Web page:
State Dept.: Russian strikes killing civilians

State Department spokesman says Russia's indiscriminate air strikes in Syria have killed hundreds of civilians.

Arutz Sheva Staff ,

Airstrikes in Syria (archive)
Airstrikes in Syria (archive)
Reuters

The United States expressed concern on Tuesday at what it said was the heavy civilian toll of "indiscriminate" Russian air strikes in Syria.

Secretary of State John Kerry spoke to his Russian counterpart Foreign Minister Sergei Lavrov on Monday and conveyed Washington's worries, AFP reported.

State Department spokesman Mark Toner, citing reports from what he called "credible human rights organizations," said, "Russian air strikes in Syria have killed hundreds of civilians, including first responders, (and) hit medical facilities, schools and markets."

Toner added that in October and the first half of November, more than 130,000 Syrians had been forced to flee their homes, in part because of intensified Russian bombing.

Moscow has angrily denied reports from Amnesty International, Human Rights Watch and Syrian rights groups that its air campaign in support of President Bashar al-Assad's government is hitting civilians.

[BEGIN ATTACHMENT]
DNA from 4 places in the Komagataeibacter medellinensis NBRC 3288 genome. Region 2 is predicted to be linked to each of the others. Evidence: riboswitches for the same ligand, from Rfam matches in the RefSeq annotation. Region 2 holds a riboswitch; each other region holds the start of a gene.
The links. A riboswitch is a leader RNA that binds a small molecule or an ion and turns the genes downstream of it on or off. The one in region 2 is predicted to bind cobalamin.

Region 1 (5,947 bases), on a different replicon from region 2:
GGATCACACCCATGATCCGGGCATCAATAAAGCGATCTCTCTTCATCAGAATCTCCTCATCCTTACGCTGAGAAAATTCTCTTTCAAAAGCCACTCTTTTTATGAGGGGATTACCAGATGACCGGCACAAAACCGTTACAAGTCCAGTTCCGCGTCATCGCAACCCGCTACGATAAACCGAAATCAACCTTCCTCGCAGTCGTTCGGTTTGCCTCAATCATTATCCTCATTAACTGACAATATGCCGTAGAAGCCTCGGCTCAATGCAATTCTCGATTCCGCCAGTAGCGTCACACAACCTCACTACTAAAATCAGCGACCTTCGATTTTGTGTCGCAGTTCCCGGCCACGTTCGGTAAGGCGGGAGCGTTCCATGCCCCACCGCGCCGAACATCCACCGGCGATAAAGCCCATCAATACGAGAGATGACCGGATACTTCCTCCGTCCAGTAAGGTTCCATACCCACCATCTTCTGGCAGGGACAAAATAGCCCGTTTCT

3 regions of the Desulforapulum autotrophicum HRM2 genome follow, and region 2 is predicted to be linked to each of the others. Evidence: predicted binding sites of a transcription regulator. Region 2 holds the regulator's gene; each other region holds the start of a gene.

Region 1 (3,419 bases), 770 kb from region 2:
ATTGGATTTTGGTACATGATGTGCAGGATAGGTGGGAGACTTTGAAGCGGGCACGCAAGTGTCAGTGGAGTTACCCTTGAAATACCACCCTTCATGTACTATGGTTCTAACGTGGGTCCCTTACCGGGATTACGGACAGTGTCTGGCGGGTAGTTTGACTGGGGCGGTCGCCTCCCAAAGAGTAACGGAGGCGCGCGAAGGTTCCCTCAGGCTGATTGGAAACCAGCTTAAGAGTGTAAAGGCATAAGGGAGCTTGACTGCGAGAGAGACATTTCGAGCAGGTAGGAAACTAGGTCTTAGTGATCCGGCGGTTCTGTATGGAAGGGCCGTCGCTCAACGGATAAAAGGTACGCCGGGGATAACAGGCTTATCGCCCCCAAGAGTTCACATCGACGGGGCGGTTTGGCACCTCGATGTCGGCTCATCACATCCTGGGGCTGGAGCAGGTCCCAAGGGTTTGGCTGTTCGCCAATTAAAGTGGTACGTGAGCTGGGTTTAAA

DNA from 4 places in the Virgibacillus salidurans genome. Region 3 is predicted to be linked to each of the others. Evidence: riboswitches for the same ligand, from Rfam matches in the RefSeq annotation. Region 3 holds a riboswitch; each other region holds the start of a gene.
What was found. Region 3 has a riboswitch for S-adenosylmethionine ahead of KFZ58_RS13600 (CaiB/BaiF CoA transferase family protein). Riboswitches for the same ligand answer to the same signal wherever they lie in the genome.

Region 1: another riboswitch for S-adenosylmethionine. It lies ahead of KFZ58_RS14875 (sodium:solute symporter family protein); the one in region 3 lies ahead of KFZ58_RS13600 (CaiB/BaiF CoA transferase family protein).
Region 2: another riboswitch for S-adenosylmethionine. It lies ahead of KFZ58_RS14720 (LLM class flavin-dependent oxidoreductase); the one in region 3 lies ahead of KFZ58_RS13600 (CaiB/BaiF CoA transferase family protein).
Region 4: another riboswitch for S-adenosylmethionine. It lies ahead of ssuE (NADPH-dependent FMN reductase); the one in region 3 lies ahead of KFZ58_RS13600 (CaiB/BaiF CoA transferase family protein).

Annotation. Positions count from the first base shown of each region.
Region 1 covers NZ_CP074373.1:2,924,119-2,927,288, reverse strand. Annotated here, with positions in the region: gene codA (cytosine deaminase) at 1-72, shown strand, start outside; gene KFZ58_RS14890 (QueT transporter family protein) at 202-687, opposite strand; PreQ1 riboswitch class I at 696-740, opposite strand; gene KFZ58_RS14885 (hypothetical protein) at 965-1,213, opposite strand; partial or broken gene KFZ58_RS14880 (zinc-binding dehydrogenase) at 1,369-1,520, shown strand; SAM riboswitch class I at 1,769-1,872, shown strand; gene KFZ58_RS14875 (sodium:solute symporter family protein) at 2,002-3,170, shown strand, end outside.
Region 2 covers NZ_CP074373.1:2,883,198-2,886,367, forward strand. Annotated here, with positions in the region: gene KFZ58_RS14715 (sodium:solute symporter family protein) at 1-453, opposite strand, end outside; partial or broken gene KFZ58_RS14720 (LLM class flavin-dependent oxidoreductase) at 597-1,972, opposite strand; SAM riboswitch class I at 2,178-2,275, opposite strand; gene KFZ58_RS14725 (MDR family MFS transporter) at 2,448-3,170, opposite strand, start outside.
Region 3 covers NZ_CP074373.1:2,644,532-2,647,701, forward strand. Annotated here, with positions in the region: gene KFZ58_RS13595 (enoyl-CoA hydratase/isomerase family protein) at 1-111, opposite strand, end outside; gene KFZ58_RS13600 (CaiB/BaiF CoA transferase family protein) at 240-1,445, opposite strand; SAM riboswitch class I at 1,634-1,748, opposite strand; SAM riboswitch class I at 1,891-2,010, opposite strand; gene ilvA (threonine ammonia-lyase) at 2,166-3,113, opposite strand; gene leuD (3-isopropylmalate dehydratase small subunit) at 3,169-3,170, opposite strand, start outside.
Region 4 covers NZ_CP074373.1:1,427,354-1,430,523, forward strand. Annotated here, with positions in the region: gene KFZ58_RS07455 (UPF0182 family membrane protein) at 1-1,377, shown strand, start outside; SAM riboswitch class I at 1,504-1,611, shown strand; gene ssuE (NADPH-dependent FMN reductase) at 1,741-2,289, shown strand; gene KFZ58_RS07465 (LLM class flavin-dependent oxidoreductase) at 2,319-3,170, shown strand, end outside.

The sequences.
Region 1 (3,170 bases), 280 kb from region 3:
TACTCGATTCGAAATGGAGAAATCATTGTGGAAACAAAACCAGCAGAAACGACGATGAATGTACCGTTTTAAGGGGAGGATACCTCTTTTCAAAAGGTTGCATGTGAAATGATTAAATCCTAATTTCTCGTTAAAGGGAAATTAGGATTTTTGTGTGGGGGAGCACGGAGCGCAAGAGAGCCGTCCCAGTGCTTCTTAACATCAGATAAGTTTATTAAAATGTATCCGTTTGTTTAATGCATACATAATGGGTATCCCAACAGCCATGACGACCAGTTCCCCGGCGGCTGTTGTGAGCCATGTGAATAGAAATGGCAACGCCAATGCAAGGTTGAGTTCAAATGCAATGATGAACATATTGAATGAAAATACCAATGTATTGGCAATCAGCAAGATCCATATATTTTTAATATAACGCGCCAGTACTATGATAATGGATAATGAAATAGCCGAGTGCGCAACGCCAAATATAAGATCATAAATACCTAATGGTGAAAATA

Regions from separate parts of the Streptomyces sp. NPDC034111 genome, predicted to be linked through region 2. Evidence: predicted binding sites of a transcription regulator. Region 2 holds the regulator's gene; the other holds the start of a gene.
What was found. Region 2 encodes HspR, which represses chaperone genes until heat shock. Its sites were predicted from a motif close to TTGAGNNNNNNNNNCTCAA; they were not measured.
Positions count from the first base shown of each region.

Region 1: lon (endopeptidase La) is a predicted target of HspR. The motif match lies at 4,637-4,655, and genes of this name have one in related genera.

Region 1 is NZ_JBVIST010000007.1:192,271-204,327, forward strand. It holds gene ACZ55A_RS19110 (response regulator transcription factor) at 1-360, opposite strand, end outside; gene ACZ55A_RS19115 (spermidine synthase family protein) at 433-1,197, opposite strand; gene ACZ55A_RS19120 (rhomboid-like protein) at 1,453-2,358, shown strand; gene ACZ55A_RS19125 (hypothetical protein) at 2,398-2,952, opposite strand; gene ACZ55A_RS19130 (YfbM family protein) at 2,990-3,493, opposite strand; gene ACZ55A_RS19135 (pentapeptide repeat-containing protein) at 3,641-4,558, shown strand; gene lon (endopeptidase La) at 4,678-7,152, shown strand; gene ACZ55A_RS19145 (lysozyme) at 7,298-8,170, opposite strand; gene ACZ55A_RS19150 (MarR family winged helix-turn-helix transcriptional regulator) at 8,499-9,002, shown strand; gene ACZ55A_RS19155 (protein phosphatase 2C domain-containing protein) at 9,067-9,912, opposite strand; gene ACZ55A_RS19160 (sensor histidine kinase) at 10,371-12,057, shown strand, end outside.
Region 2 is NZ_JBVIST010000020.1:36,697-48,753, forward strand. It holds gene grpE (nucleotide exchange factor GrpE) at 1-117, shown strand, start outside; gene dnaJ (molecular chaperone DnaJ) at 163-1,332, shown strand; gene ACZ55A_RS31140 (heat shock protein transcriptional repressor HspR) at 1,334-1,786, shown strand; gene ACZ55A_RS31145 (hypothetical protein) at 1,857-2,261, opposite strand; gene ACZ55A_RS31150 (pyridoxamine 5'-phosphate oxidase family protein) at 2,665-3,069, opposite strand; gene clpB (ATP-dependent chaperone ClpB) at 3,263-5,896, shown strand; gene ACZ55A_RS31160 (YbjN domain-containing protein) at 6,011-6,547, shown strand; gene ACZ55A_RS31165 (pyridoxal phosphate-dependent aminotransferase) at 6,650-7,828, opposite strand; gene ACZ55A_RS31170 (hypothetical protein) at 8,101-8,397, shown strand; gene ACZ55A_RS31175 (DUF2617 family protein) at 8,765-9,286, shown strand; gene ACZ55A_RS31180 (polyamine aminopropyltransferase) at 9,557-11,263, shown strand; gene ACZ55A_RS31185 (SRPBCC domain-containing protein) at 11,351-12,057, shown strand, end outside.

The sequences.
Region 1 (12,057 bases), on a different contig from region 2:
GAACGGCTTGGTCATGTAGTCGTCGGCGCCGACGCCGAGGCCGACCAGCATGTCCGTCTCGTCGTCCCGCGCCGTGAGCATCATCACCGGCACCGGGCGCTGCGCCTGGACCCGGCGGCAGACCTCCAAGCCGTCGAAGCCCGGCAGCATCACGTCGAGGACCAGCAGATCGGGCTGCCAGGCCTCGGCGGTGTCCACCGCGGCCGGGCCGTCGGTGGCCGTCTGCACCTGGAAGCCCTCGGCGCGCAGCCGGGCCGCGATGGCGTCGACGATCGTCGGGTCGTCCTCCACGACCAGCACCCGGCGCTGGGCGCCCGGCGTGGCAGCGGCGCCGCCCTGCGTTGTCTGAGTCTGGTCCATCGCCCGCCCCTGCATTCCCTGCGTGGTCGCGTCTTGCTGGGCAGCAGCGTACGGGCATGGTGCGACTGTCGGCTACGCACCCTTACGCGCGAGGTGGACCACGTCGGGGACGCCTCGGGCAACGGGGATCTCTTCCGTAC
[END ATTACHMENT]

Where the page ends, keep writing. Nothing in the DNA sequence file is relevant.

It insists its operation is aimed at "terrorists" and that it takes care to protect civilians, while working with the United States and the United Nations to push for a negotiated end to the war.

But Toner said the United States had expressed its concerns to Moscow about "these indiscriminate attacks ... on infrastructure, on medical facilities, on civilians."

Russia has also been criticized for the identity of the rebel groups it has been targeting in its aerial campaign.

Following the first Russian airstrikes against the Homs and Hama districts in Syria, an unnamed American official said the targets were "moderate" rebel groups fighting the Islamic State (ISIS), despite Russia’s claims it was only targeting ISIS.

France later said that despite Russia's claims that its massive wave of airstrikes was targeting ISIS, evidence on the ground showed that "80 to 90 percent" of Russian strikes in Syria were aimed at propping up Assad.

AFP contributed to this report.



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